What further buttresses the conclusion we have exposited is not only the weakness of the chains of transmission of these reports that restrict the last three categories to the Hashemites, but the presence of opposing narrations to them. This suggests that the last three categories in the Khums verse is general to all Muslims, and not specific to the Hashemites. It is noteworthy that some of these opposing reports are authentic, like the narration of Muhammad bin Muslim and the narration of Rab’i.
Furthermore, perhaps the specification of the term (dhu al-qurba), entirely circumscribing the Prophetic progeny, weakens the possibility that the Prophetic offspring is also implied in the last three headings. Perhaps someone will see that these latter narrations – if their being contradictory is substantiated- are more fitting with the import of the Holy Book.
In order to further clarify and remove confusion, the expresssion “the Khums is for us” in many narrations from the Ahl al-Bayt should be taken out of the scope of evidence here, unless there is an additional indication, as many scholars have already acknowledged. This is especially the case given that these narrations could possibly mean exclusively the Imam and not all Banu Hashim, since the khums is entirely submitted to the Imam and he spends it per his discretion.
Rather, what most strengthens what we have mentioned regarding the interpretation of the last three categories in the verse is that according to the well-known view of the Imamiyyah, specification of the majority (takhsis al-akthar) is conisdered socially reprehensible. The verse of al-khums is just like the verse of al-fay’, and it bears a very clear general and comprehensive import for the latter three categories. The narrations aim to restrict this generality (in the verse) – even if only through legislative import (lisan al-hukumah) to reference Usuli terminology- and this matter is against ‘urf (customary usage). It is a reprehensible narrowing since it requires one to reduce “all the indigent” to “only the Hashemite indigent,” which is like narrowing down to a single part in a thousand.
In my estimation, this also weakens the strength of the narrations mentioned regarding this issue. The possibility of abrogation is extremely farfetched, and the narrations themselves do not claim it.
Of course, this subject matter requires further elaboration that we shall leave to the domain of more extensive research.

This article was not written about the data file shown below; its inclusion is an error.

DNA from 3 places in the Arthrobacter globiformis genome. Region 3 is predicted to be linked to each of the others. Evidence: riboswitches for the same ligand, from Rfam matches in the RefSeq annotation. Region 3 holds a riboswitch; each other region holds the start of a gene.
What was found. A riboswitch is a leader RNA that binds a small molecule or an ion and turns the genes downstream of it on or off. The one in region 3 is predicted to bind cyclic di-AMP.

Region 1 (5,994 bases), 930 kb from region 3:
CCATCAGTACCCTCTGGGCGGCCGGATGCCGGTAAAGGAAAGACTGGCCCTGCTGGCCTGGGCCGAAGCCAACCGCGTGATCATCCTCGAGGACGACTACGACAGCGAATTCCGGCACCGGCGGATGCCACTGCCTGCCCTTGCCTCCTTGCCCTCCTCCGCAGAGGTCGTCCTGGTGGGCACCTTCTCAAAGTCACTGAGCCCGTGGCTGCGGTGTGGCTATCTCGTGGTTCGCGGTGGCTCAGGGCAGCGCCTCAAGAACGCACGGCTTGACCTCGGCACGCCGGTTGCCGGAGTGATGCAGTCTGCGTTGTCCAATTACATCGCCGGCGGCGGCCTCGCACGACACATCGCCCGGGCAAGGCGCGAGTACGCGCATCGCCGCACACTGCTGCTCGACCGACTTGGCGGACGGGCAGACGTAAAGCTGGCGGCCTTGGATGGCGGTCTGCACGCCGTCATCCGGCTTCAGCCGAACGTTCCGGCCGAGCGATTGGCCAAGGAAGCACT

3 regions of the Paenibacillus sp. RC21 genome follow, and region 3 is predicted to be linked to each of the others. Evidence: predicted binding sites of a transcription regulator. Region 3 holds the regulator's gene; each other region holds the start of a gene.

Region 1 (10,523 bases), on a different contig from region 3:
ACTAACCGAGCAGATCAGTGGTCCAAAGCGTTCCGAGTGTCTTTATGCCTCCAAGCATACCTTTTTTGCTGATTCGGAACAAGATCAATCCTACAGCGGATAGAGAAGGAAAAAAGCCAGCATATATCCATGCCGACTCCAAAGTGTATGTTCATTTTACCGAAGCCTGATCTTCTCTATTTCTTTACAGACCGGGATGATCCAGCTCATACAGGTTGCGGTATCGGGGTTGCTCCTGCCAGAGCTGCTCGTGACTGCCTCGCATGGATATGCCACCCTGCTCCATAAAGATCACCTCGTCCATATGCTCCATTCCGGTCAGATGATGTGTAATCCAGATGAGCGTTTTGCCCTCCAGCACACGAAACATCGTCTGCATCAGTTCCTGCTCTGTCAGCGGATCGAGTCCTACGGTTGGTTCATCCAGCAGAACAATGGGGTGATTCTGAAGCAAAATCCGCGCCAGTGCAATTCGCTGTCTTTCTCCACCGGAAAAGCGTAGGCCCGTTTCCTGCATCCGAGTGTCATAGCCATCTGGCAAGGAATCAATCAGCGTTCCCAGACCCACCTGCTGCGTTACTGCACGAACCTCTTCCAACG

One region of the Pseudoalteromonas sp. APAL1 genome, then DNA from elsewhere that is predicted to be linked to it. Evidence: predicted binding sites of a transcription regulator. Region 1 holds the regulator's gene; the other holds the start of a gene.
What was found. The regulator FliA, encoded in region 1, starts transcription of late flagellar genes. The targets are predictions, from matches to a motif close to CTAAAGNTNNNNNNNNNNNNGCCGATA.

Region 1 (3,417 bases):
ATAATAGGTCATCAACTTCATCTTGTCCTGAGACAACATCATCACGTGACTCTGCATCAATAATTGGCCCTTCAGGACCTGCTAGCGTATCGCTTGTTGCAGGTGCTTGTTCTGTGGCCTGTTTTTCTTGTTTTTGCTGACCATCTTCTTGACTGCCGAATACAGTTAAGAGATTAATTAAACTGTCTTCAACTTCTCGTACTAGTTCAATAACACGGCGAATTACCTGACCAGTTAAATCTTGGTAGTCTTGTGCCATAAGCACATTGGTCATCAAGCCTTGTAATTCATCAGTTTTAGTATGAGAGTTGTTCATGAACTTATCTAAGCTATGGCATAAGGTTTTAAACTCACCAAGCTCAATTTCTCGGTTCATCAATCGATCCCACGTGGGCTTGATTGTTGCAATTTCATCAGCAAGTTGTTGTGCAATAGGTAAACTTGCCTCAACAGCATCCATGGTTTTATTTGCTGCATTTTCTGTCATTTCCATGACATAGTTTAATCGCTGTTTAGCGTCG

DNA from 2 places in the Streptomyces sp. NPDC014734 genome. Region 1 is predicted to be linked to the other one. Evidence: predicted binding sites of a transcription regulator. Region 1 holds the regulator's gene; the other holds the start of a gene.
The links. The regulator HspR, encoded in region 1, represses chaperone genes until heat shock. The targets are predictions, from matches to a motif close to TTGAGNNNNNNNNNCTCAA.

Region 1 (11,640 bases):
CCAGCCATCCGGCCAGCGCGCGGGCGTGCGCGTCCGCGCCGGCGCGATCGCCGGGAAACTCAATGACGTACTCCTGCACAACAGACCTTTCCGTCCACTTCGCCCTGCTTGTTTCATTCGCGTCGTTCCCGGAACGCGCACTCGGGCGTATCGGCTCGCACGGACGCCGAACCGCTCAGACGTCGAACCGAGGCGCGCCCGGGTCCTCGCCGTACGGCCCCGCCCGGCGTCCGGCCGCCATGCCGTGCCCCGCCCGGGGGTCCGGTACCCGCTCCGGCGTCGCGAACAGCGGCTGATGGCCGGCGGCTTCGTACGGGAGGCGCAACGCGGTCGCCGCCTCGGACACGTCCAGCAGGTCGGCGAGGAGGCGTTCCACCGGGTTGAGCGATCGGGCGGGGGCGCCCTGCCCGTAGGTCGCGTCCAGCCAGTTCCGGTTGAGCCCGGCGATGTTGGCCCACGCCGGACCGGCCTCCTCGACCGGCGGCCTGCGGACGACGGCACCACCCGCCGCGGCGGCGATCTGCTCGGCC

We would like to thank Muhammad Jaffer for the footnotes and for editing this article.
 The reference here is to the six groups mentioned in Surah Anfal verse 41: “Know that whatever spoils you take, one-fifth is for Allah and the Messenger, his close relatives, orphans, the poor, and ˹needy˺ travelers, if you ˹truly˺ believe in Allah and what We revealed to Our servant on that decisive day when the two armies met ˹at Badr˺. And Allah is Most Capable of everything.”
 There are two types of ijma’ (scholarly consensus) described by the Imami jurists: that which is established based on discovery (kashfi), and that which is based on narrations (madraki). The latter depends on the authenticity and probativity of said narrations (for more details, see “Ijtihad in Twelver Shi’ism by Dr. Tabatabaei Lotfi, pages 92-96).
 This is a book supposedly authored by al-Sharif al-Murtada, which he is said to have derived from Tafsir al-Nu’mani. It is a single long narration that is attributed to Imam ‘Ali (as). For advanced readers who are interested, please see a detailed article about this text here: tinyurl.com/mr2bn5rz
 These various Usuli principles are employed to justify the jurisprudential use of narrations that would otherwise carry very weak probativity. More details should be sought in advanced works of jurisprudence.
 For advanced readers, this is the narration in question:
علي بن الحسن بن فضال عن محمد بن إسماعيل الزعفراني عن حماد بن عيسى عن عمر بن أذينة عن أبان بن أبي عياش عن سليم بن قيس الهلالي عن أمير المؤمنين ع قال سمعته يقول كلاما كثيرا ثم قال و أعطهم من ذلك كله سهم ذي القربى قال الله تعالى إن كنتم آمنتم بالله و ما أنزلنا على عبدنا يوم الفرقان يوم التقى الجمعان نحن و الله عني بذي القربى و هم الذين قرنهم الله بنفسه و بنبيه ص فقال فأن لله خمسه و للرسول و لذي القربى و اليتامى و المساكين و ابن السبيل منا خاصة و لم يجعل لنا في سهم الصدقة نصيبا أكرم الله نبيه و أكرمنا أن يطعمنا أوساخ أيدي الناس
 For a detailed discussion regarding this principle and its reprehensibility, please see here: https://iqraonline.net/specification-of-the-majority-takhsis-al-akthar/
 The reference here is to Surah al-Hashr verse 7, which reads as follows. The author is noting the parallelism in these verses and states that if this Prophetic estate is not specific to Hashemite indigents, then the verse of Khums should also be governed by the same:
“As for gains granted by Allah to His Messenger from the people of ˹other˺ lands, they are for Allah and the Messenger, his close relatives, orphans, the poor, and ˹needy˺ travellers so that wealth may not merely circulate among your rich. Whatever the Messenger gives you, take it. And whatever he forbids you from, leave it. And fear Allah. Surely Allah is severe in punishment.”
 He means the claim that the verse of Khums in its general import was abrogated later by these narrations that specify Banu Hashim as the sole beneficiaries of Khums.
Sayyid Burair Abbas is a SAP consultant by profession & an independent reader & researcher in Islamic studies with a particular focus in Shi’i tradition. His areas of interest are in both ‘Aqliyāt and Naqliyāt which primarily pertain to “Practicality of Religion”, relevant to contemporary issues.